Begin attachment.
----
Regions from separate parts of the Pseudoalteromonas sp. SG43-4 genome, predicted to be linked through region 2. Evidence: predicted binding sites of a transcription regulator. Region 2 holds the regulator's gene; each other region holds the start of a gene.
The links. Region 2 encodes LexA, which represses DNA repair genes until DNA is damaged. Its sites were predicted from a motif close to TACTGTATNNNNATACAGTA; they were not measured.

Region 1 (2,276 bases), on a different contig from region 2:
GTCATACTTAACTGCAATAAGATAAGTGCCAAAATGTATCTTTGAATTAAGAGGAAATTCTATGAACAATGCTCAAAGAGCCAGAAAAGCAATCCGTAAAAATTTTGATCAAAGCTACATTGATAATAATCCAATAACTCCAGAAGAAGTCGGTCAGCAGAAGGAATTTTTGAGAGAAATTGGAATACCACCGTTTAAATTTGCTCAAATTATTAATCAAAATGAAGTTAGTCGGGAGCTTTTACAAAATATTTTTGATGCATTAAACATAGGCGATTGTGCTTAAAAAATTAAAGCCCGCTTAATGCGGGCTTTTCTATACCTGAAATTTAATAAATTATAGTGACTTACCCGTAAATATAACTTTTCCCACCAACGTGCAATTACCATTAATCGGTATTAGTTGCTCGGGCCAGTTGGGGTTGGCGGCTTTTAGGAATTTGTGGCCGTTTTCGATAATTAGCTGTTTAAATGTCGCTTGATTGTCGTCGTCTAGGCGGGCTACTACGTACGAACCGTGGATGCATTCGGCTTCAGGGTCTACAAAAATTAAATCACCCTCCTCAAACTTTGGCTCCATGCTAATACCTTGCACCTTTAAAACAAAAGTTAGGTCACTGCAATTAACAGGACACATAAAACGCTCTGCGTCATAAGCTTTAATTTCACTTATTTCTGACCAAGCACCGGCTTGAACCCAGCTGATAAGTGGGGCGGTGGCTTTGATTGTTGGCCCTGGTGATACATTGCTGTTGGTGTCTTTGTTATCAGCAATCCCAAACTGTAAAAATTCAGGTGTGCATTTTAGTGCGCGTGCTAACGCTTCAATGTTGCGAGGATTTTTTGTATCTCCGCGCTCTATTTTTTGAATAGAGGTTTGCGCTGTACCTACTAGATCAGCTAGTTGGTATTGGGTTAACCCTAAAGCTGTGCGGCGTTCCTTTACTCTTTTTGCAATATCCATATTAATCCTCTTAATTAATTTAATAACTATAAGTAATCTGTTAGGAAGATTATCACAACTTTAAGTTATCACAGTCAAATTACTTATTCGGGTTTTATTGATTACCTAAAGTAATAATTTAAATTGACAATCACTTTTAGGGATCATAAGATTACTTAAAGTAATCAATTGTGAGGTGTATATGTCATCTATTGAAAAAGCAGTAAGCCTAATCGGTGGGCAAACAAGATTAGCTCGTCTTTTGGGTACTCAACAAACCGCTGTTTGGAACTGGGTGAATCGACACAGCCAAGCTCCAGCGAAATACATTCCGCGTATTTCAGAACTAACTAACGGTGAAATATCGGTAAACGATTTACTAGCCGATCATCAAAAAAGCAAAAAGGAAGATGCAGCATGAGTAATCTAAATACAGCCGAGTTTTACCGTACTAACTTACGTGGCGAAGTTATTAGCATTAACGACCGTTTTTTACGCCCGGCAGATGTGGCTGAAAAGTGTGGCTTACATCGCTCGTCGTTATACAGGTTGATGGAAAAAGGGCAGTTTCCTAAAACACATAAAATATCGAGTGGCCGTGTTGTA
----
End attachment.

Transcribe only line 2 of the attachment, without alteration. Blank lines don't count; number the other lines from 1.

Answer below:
The links. Region 2 encodes LexA, which represses DNA repair genes until DNA is damaged. Its sites were predicted from a motif close to TACTGTATNNNNATACAGTA; they were not measured.